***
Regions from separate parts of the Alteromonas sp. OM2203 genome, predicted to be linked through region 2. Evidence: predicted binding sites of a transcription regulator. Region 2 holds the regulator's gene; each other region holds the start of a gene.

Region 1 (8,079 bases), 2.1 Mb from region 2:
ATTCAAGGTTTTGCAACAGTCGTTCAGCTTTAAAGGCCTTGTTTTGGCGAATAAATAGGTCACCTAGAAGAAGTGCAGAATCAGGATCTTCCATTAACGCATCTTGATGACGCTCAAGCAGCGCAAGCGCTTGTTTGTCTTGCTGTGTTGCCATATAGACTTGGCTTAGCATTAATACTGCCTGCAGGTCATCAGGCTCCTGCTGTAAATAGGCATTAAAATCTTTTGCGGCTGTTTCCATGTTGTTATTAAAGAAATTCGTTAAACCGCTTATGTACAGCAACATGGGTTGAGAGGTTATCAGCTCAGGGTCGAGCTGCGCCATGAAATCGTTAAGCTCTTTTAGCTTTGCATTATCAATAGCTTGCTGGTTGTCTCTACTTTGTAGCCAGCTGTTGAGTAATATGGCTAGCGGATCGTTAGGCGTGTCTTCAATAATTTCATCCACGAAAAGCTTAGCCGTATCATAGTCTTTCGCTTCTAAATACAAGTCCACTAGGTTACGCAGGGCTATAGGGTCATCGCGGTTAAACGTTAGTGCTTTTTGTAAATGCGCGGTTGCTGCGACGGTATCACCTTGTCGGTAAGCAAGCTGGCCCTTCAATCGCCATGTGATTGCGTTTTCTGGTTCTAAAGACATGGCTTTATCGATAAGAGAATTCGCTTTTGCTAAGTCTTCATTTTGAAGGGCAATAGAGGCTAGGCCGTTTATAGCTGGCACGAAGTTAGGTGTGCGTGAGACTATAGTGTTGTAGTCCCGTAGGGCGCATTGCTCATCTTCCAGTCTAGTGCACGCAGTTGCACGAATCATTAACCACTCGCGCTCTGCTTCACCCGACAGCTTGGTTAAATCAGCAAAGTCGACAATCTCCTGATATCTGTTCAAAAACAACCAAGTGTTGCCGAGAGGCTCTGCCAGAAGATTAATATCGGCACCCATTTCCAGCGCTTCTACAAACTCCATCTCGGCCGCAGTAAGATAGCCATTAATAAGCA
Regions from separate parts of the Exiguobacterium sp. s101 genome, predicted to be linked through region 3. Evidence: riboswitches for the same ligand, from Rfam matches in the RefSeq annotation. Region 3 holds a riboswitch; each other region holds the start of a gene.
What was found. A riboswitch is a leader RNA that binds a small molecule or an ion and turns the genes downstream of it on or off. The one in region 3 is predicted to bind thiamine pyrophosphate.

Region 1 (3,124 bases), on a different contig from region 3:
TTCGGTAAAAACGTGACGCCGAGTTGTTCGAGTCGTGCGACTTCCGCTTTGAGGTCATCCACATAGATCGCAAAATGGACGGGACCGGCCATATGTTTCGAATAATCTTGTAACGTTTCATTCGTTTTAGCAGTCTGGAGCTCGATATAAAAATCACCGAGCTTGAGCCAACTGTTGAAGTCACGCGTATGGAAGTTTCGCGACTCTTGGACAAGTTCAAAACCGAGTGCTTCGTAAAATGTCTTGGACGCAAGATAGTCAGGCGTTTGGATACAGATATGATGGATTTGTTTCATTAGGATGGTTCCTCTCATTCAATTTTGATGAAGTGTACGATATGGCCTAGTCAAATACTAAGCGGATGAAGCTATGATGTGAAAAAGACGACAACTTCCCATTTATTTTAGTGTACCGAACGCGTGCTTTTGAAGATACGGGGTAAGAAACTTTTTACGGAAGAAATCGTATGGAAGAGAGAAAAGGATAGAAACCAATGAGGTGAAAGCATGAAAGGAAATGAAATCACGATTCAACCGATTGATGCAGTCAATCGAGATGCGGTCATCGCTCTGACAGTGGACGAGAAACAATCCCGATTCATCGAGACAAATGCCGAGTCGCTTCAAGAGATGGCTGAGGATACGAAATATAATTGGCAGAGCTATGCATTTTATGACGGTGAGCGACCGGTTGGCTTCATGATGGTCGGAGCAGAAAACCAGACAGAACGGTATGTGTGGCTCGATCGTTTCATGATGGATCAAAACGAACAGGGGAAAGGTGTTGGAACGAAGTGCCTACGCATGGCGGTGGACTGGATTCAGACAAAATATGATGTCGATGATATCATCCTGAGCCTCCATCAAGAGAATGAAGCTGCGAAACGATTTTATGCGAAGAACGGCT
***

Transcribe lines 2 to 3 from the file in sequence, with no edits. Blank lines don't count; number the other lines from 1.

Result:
Region 1 (8,079 bases), 2.1 Mb from region 2:
ATTCAAGGTTTTGCAACAGTCGTTCAGCTTTAAAGGCCTTGTTTTGGCGAATAAATAGGTCACCTAGAAGAAGTGCAGAATCAGGATCTTCCATTAACGCATCTTGATGACGCTCAAGCAGCGCAAGCGCTTGTTTGTCTTGCTGTGTTGCCATATAGACTTGGCTTAGCATTAATACTGCCTGCAGGTCATCAGGCTCCTGCTGTAAATAGGCATTAAAATCTTTTGCGGCTGTTTCCATGTTGTTATTAAAGAAATTCGTTAAACCGCTTATGTACAGCAACATGGGTTGAGAGGTTATCAGCTCAGGGTCGAGCTGCGCCATGAAATCGTTAAGCTCTTTTAGCTTTGCATTATCAATAGCTTGCTGGTTGTCTCTACTTTGTAGCCAGCTGTTGAGTAATATGGCTAGCGGATCGTTAGGCGTGTCTTCAATAATTTCATCCACGAAAAGCTTAGCCGTATCATAGTCTTTCGCTTCTAAATACAAGTCCACTAGGTTACGCAGGGCTATAGGGTCATCGCGGTTAAACGTTAGTGCTTTTTGTAAATGCGCGGTTGCTGCGACGGTATCACCTTGTCGGTAAGCAAGCTGGCCCTTCAATCGCCATGTGATTGCGTTTTCTGGTTCTAAAGACATGGCTTTATCGATAAGAGAATTCGCTTTTGCTAAGTCTTCATTTTGAAGGGCAATAGAGGCTAGGCCGTTTATAGCTGGCACGAAGTTAGGTGTGCGTGAGACTATAGTGTTGTAGTCCCGTAGGGCGCATTGCTCATCTTCCAGTCTAGTGCACGCAGTTGCACGAATCATTAACCACTCGCGCTCTGCTTCACCCGACAGCTTGGTTAAATCAGCAAAGTCGACAATCTCCTGATATCTGTTCAAAAACAACCAAGTGTTGCCGAGAGGCTCTGCCAGAAGATTAATATCGGCACCCATTTCCAGCGCTTCTACAAACTCCATCTCGGCCGCAGTAAGATAGCCATTAATAAGCA